What Is the Best Type of Kayak for Fishing?

Kayak fishing has been rapidly gaining popularity over the years. It’s an enjoyable activity that offers a unique perspective on fishing and allows anglers to access hard-to-reach areas.

If you’re just starting out, choosing the right kayak can be overwhelming. There are many types of kayaks available in the market, each with its own advantages and disadvantages. In this article, we’ll explore the best type of kayak for fishing.

Factors to consider while choosing a fishing kayak

Before we dive into the best type of kayak for fishing let’s look at some factors you should consider while making your choice.

Stability: Stability is an essential factor to consider when choosing a fishing kayak. You don’t want to be tipping over every time you cast your line. Look for kayaks with a wider base or flat bottom as they tend to be more stable.

Capacity: You’ll need enough space on your kayak to store all your gear and catch. Consider the weight capacity of the kayak and ensure it can carry all your gear without compromising stability.

Maneuverability: A good fishing kayak should be easy to maneuver, especially in tight spaces like mangroves or narrow creeks.

Now that we’ve covered some important factors let’s explore the best type of kayaks for fishing based on their design.

Sit-On-Top Kayaks

Sit-on-top kayaks are an excellent choice for beginners as they’re easy to get in and out of, making them ideal for those who aren’t comfortable with traditional sit-inside kayaks. These kayaks have an open deck design that makes it easier to move around and access gear.

Another advantage of sit-on-top kayaks is their stability. They tend to have a wider base, making them less likely to tip over when you’re reeling in a big catch. They also have scupper holes that let water drain out, making them self-bailing and preventing you from getting wet.


  • Easy to get in and out of
  • Stable
  • Self-bailing
  • Open deck design for easy access to gear


  • Slower than other types of kayaks due to their wider base
  • You’re exposed to the elements, so you’ll need appropriate clothing and accessories
  • The open deck design can make it harder to keep your gear dry in rough water conditions

Sit-Inside Kayaks

Sit-inside kayaks have a cockpit that you sit inside, which offers better protection from the elements. They’re faster than sit-on-top kayaks due to their streamlined design, making them ideal for covering long distances.

Sit-inside kayaks also tend to have more storage options, including bulkhead compartments that offer dry storage for your gear. This feature makes them great for longer trips where you’ll need to carry more gear.

  • Better protection from the elements due to their cockpit design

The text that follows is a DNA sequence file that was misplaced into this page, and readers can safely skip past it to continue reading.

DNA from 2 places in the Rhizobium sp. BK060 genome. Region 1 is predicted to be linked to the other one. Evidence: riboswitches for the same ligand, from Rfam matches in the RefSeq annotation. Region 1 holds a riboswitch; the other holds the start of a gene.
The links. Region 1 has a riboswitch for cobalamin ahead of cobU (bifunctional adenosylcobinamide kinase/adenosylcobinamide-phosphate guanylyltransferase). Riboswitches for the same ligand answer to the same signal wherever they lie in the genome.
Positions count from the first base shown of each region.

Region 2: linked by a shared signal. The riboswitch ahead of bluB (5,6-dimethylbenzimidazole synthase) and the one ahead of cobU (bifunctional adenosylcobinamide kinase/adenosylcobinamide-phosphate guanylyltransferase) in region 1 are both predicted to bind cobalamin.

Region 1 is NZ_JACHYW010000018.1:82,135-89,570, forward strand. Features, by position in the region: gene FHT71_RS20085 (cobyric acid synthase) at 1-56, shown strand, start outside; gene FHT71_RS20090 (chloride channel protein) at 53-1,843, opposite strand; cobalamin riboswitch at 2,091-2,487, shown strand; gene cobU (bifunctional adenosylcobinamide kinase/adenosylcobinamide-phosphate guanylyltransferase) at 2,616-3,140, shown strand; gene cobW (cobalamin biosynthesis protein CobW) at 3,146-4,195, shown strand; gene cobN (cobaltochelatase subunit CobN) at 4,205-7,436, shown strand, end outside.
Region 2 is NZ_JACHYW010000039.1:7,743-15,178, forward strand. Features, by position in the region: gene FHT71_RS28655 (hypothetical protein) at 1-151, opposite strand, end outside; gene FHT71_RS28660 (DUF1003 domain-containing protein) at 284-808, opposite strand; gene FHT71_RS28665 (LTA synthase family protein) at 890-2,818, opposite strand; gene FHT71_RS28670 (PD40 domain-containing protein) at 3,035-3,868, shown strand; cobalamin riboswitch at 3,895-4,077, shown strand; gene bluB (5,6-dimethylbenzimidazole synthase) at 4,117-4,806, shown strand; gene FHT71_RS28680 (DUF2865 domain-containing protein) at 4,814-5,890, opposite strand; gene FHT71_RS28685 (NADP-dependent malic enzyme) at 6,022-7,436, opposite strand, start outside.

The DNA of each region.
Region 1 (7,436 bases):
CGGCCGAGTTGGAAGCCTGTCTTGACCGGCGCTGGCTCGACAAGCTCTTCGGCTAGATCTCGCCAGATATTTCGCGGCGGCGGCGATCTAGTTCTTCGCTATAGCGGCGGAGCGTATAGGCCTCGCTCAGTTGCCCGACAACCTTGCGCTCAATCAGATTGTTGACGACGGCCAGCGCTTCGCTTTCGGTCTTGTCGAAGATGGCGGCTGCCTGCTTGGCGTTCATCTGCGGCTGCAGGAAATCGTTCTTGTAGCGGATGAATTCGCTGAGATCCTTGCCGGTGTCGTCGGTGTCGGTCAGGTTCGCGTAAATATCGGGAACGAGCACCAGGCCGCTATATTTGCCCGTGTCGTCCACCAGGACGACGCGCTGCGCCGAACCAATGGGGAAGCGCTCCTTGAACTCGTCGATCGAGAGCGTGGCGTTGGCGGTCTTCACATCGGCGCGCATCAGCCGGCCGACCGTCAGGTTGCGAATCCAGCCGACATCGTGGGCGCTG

• Faster than sit-on-top kayaks due to their streamlined design
  • More storage options, including dry storage compartments for gear
  • You’ll need some experience getting in and out of the kayak through the cockpit area.
  • Their narrower base means they’re less stable than sit-on-top kayaks.
  • They tend to be more expensive than sit-on-top kayaks.

Inflatable Kayaks

Inflatable kayaks are a great option for those who have limited storage space or don’t have a car rack. They’re lightweight and easy to transport as they can be deflated and stored in a compact bag.

Inflatable kayaks also tend to be more affordable than hard-shell kayaks. They offer good stability and maneuverability, making them ideal for fishing in calm water conditions.

  • Lightweight and easy to transport
  • More affordable compared to hard-shell kayaks
  • Good stability and maneuverability
  • Less durable than hard-shell kayaks and prone to punctures if you’re not careful when launching or landing.
  • You’ll need to inflate the kayak before use, which can take some time.
  • Their lightweight design makes them less suitable for windy conditions as they can be blown around easily.

Closing Thoughts

Choosing the right kayak is crucial for an enjoyable fishing experience. When considering which type of kayak is best for you, think about your specific needs, budget, and skill level.

If you’re just starting out, a sit-on-top kayak is an excellent choice due to its ease of use and stability. If you’re looking for speed, storage options, and protection from the elements, consider a sit-inside kayak. Finally, if you’re looking for portability and affordability, an inflatable kayak may be the best option for you.

Whatever your preference may be there’s a perfect fishing kayak out there waiting for you.

Photo of author

Daniel Bennet